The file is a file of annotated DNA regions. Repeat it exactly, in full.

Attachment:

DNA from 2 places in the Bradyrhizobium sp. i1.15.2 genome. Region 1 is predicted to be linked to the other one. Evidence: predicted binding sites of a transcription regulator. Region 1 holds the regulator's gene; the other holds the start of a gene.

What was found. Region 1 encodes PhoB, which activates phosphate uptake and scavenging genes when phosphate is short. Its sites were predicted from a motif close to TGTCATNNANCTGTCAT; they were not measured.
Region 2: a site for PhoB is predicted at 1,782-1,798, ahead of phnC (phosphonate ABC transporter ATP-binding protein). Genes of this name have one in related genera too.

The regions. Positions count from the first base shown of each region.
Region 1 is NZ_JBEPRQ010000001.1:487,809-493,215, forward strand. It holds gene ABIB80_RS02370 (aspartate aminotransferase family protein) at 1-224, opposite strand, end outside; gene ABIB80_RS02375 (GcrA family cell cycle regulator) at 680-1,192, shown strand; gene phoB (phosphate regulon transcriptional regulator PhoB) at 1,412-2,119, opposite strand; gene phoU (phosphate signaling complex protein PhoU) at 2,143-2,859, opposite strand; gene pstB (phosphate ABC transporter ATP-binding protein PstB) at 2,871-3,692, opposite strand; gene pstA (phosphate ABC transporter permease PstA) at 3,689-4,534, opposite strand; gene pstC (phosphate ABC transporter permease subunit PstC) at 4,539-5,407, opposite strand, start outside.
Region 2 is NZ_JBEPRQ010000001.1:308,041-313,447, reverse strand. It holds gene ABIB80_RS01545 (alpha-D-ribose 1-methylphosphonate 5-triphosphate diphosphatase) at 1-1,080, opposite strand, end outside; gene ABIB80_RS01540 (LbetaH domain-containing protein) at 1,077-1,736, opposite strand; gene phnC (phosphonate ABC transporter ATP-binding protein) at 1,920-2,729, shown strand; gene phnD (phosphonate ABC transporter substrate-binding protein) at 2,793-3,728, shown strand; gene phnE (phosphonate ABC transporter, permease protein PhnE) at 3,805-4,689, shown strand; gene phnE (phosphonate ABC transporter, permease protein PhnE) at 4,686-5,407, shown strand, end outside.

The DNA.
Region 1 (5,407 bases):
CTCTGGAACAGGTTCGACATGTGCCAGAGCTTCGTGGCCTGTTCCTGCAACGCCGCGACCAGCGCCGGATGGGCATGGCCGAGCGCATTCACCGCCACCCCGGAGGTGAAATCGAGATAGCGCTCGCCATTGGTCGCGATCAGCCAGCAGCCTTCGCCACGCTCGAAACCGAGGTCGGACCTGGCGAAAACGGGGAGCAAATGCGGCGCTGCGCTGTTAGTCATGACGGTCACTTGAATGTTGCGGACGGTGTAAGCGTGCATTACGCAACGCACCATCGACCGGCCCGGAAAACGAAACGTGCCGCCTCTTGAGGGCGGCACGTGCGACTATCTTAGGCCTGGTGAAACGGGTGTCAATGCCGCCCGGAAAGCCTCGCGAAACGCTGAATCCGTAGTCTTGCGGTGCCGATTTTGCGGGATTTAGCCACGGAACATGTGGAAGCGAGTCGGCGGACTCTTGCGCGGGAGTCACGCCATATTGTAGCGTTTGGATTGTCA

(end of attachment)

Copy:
DNA from 2 places in the Bradyrhizobium sp. i1.15.2 genome. Region 1 is predicted to be linked to the other one. Evidence: predicted binding sites of a transcription regulator. Region 1 holds the regulator's gene; the other holds the start of a gene.

What was found. Region 1 encodes PhoB, which activates phosphate uptake and scavenging genes when phosphate is short. Its sites were predicted from a motif close to TGTCATNNANCTGTCAT; they were not measured.
Region 2: a site for PhoB is predicted at 1,782-1,798, ahead of phnC (phosphonate ABC transporter ATP-binding protein). Genes of this name have one in related genera too.

The regions. Positions count from the first base shown of each region.
Region 1 is NZ_JBEPRQ010000001.1:487,809-493,215, forward strand. It holds gene ABIB80_RS02370 (aspartate aminotransferase family protein) at 1-224, opposite strand, end outside; gene ABIB80_RS02375 (GcrA family cell cycle regulator) at 680-1,192, shown strand; gene phoB (phosphate regulon transcriptional regulator PhoB) at 1,412-2,119, opposite strand; gene phoU (phosphate signaling complex protein PhoU) at 2,143-2,859, opposite strand; gene pstB (phosphate ABC transporter ATP-binding protein PstB) at 2,871-3,692, opposite strand; gene pstA (phosphate ABC transporter permease PstA) at 3,689-4,534, opposite strand; gene pstC (phosphate ABC transporter permease subunit PstC) at 4,539-5,407, opposite strand, start outside.
Region 2 is NZ_JBEPRQ010000001.1:308,041-313,447, reverse strand. It holds gene ABIB80_RS01545 (alpha-D-ribose 1-methylphosphonate 5-triphosphate diphosphatase) at 1-1,080, opposite strand, end outside; gene ABIB80_RS01540 (LbetaH domain-containing protein) at 1,077-1,736, opposite strand; gene phnC (phosphonate ABC transporter ATP-binding protein) at 1,920-2,729, shown strand; gene phnD (phosphonate ABC transporter substrate-binding protein) at 2,793-3,728, shown strand; gene phnE (phosphonate ABC transporter, permease protein PhnE) at 3,805-4,689, shown strand; gene phnE (phosphonate ABC transporter, permease protein PhnE) at 4,686-5,407, shown strand, end outside.

The DNA.
Region 1 (5,407 bases):
CTCTGGAACAGGTTCGACATGTGCCAGAGCTTCGTGGCCTGTTCCTGCAACGCCGCGACCAGCGCCGGATGGGCATGGCCGAGCGCATTCACCGCCACCCCGGAGGTGAAATCGAGATAGCGCTCGCCATTGGTCGCGATCAGCCAGCAGCCTTCGCCACGCTCGAAACCGAGGTCGGACCTGGCGAAAACGGGGAGCAAATGCGGCGCTGCGCTGTTAGTCATGACGGTCACTTGAATGTTGCGGACGGTGTAAGCGTGCATTACGCAACGCACCATCGACCGGCCCGGAAAACGAAACGTGCCGCCTCTTGAGGGCGGCACGTGCGACTATCTTAGGCCTGGTGAAACGGGTGTCAATGCCGCCCGGAAAGCCTCGCGAAACGCTGAATCCGTAGTCTTGCGGTGCCGATTTTGCGGGATTTAGCCACGGAACATGTGGAAGCGAGTCGGCGGACTCTTGCGCGGGAGTCACGCCATATTGTAGCGTTTGGATTGTCA